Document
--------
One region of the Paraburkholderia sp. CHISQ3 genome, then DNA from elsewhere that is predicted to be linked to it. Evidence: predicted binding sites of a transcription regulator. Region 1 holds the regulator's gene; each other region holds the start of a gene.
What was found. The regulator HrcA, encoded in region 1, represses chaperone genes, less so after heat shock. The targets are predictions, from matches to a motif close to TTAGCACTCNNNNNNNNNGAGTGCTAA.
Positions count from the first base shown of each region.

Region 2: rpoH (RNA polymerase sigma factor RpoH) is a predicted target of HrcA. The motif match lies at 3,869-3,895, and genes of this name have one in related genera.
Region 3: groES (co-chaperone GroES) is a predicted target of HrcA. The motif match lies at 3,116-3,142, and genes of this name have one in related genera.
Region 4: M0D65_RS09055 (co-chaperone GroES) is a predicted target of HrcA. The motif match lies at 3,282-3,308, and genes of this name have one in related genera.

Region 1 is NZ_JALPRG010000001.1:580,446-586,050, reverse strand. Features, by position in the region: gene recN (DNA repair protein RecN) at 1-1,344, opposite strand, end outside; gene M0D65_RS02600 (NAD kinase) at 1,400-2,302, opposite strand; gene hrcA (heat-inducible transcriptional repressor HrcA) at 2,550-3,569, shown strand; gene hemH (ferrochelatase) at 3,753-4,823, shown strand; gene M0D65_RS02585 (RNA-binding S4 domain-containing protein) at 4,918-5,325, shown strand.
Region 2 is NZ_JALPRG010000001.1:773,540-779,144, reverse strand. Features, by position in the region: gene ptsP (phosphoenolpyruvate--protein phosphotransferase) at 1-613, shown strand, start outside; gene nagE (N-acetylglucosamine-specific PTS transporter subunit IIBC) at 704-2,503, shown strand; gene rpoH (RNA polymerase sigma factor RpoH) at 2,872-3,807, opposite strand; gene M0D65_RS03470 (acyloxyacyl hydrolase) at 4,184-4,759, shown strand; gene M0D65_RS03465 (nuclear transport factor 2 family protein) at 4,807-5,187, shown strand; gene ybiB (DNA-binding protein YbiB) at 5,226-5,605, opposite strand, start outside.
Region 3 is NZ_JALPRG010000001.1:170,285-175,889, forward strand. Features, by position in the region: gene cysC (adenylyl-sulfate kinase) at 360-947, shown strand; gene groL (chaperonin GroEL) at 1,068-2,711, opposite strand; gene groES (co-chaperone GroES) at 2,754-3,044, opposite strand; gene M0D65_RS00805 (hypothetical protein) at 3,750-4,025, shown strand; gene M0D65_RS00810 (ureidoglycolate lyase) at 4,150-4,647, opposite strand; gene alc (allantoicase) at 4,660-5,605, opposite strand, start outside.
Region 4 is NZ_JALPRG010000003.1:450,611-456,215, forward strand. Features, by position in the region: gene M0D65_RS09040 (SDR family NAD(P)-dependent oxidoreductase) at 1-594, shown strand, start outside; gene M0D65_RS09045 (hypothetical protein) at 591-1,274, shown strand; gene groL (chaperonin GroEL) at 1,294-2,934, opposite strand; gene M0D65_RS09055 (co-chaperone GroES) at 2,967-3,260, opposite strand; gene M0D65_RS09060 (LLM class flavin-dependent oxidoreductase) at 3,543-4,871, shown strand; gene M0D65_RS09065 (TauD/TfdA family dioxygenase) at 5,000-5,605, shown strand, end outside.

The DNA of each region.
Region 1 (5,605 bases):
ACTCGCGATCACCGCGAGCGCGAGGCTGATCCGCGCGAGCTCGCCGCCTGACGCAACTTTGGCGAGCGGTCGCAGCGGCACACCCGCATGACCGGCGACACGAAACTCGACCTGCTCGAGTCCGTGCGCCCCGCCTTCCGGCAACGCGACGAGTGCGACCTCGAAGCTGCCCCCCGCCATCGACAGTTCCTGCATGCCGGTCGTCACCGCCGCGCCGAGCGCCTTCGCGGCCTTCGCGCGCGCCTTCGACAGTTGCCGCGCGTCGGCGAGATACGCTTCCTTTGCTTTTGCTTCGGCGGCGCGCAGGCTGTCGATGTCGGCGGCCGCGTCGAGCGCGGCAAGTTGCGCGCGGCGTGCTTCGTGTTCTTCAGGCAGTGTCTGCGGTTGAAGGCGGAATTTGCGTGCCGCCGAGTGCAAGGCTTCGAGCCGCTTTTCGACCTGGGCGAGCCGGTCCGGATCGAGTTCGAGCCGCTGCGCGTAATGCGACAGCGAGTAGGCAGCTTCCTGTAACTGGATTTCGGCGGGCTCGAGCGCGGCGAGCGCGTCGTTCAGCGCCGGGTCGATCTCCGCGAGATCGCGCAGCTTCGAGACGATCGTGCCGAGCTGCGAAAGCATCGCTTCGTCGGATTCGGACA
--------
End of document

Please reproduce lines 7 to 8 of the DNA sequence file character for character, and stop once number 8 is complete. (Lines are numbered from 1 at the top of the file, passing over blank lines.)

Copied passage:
Region 1 is NZ_JALPRG010000001.1:580,446-586,050, reverse strand. Features, by position in the region: gene recN (DNA repair protein RecN) at 1-1,344, opposite strand, end outside; gene M0D65_RS02600 (NAD kinase) at 1,400-2,302, opposite strand; gene hrcA (heat-inducible transcriptional repressor HrcA) at 2,550-3,569, shown strand; gene hemH (ferrochelatase) at 3,753-4,823, shown strand; gene M0D65_RS02585 (RNA-binding S4 domain-containing protein) at 4,918-5,325, shown strand.
Region 2 is NZ_JALPRG010000001.1:773,540-779,144, reverse strand. Features, by position in the region: gene ptsP (phosphoenolpyruvate--protein phosphotransferase) at 1-613, shown strand, start outside; gene nagE (N-acetylglucosamine-specific PTS transporter subunit IIBC) at 704-2,503, shown strand; gene rpoH (RNA polymerase sigma factor RpoH) at 2,872-3,807, opposite strand; gene M0D65_RS03470 (acyloxyacyl hydrolase) at 4,184-4,759, shown strand; gene M0D65_RS03465 (nuclear transport factor 2 family protein) at 4,807-5,187, shown strand; gene ybiB (DNA-binding protein YbiB) at 5,226-5,605, opposite strand, start outside.